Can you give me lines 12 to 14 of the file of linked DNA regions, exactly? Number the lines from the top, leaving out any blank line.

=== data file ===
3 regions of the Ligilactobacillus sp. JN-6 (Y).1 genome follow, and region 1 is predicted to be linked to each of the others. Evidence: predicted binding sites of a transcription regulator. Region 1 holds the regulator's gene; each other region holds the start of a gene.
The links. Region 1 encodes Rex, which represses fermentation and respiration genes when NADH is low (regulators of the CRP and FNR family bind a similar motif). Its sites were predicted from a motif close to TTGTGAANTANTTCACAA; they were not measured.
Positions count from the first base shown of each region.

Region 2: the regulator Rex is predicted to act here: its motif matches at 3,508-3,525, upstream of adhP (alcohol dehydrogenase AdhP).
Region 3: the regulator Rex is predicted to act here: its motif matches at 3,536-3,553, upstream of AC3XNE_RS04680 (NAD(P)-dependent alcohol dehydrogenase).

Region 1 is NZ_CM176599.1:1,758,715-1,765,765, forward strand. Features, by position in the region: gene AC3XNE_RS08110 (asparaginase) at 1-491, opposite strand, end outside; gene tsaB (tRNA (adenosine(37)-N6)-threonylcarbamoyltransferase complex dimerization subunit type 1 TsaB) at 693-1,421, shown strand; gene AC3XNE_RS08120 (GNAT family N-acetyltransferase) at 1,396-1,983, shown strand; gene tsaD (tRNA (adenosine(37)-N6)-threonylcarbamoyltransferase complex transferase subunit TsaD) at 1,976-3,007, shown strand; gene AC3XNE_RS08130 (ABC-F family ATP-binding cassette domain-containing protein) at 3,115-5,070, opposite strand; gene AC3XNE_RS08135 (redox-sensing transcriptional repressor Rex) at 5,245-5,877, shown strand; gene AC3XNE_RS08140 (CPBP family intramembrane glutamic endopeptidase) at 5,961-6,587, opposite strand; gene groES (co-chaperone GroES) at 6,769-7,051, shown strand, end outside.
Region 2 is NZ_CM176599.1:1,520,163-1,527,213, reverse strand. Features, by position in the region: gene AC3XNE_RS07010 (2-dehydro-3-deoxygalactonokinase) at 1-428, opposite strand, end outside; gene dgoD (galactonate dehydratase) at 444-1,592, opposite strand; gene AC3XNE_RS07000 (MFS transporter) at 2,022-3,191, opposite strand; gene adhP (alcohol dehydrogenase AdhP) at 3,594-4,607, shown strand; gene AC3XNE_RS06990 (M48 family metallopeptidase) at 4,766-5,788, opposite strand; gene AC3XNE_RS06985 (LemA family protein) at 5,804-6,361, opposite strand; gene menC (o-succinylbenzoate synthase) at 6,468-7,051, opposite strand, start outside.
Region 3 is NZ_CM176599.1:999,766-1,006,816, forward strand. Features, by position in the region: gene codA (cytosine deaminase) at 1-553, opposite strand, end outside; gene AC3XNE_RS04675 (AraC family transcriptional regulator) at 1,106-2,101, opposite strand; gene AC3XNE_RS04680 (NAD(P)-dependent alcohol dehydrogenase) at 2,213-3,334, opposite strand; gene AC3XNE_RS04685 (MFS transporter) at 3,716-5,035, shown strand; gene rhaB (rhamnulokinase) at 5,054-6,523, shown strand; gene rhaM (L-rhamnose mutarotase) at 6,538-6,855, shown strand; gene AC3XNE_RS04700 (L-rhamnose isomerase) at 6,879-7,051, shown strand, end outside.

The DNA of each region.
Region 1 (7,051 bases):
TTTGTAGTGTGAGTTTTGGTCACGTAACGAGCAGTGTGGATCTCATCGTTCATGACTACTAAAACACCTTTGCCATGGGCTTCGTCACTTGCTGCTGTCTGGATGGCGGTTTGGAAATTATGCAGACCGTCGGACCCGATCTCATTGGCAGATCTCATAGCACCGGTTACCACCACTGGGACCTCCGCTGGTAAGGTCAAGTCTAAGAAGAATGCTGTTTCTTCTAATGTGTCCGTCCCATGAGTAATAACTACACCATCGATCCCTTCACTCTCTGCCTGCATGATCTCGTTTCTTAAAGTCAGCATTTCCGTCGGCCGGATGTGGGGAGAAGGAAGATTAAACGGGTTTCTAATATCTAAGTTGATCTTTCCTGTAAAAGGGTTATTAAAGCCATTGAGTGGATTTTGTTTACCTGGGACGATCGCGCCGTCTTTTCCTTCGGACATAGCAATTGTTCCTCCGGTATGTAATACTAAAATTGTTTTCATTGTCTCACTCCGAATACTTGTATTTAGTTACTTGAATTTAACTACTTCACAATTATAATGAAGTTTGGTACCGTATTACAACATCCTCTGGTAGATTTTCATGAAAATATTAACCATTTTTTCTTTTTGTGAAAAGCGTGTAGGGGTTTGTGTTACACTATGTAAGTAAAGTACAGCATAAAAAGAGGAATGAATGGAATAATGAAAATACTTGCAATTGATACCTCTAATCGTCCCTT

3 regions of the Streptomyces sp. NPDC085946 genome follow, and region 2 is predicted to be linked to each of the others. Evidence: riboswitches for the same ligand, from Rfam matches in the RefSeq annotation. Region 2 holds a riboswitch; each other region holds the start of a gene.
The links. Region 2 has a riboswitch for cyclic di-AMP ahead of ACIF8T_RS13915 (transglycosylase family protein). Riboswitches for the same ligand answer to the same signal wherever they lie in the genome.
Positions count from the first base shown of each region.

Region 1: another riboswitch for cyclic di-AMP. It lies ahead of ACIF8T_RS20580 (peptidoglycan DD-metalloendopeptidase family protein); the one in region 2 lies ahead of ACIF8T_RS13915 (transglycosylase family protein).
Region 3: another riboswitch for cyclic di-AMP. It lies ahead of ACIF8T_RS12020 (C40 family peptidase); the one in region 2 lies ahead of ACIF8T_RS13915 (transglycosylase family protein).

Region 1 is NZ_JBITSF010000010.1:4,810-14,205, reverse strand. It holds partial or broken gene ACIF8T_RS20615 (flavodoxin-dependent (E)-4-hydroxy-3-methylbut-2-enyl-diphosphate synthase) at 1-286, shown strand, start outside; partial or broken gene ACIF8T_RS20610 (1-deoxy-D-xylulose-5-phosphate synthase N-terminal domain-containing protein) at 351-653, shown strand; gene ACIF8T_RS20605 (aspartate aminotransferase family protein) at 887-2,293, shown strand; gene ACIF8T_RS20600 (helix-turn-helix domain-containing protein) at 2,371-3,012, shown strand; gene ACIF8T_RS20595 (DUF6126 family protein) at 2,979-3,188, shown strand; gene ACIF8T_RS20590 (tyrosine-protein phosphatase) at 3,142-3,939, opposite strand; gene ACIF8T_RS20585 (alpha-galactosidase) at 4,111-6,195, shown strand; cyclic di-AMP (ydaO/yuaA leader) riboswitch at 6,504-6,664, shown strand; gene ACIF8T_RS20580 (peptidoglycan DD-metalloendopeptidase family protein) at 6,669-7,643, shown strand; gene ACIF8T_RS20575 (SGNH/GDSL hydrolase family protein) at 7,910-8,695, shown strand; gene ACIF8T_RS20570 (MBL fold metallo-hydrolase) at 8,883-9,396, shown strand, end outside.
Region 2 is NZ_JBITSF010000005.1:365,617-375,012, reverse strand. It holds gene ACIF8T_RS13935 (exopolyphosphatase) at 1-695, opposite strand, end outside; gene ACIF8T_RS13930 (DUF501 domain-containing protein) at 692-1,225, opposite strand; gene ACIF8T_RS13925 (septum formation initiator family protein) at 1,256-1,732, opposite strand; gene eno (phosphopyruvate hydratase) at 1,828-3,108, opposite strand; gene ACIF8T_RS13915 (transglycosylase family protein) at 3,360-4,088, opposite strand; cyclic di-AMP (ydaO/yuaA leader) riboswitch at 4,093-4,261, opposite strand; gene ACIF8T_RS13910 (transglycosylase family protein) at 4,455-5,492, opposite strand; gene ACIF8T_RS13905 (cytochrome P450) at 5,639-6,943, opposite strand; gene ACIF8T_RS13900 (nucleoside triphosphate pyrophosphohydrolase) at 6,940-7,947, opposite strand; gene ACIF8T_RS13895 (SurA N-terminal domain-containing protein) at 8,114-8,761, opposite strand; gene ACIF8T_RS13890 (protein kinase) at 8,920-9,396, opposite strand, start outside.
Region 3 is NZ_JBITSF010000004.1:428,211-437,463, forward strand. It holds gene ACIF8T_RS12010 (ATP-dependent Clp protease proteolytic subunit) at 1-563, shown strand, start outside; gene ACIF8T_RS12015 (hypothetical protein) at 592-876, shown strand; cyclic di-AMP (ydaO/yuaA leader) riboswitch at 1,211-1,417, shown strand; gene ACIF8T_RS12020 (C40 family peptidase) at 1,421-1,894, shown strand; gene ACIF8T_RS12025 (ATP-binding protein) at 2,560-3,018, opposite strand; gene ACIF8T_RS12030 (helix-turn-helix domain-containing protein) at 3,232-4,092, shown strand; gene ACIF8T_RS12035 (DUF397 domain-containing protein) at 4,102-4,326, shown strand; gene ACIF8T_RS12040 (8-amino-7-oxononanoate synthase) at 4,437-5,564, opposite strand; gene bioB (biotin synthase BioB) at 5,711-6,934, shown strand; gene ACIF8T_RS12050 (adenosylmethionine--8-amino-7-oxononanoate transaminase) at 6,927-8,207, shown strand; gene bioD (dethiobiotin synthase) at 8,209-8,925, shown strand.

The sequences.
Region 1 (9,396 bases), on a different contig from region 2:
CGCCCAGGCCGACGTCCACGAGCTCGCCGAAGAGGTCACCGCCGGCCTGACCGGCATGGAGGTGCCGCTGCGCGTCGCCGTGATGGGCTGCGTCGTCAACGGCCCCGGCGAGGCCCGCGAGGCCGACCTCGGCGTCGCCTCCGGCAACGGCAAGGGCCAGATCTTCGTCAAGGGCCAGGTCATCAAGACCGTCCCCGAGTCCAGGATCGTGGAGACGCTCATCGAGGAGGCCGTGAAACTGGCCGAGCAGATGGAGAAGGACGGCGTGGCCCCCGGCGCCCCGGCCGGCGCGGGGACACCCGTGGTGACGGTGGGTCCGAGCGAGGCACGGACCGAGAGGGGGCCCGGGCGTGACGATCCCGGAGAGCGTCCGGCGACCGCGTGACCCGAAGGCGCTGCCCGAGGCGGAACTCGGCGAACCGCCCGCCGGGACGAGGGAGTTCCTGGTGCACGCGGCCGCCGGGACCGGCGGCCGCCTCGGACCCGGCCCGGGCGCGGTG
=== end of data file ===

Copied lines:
3 regions of the Streptomyces sp. NPDC085946 genome follow, and region 2 is predicted to be linked to each of the others. Evidence: riboswitches for the same ligand, from Rfam matches in the RefSeq annotation. Region 2 holds a riboswitch; each other region holds the start of a gene.
The links. Region 2 has a riboswitch for cyclic di-AMP ahead of ACIF8T_RS13915 (transglycosylase family protein). Riboswitches for the same ligand answer to the same signal wherever they lie in the genome.
Positions count from the first base shown of each region.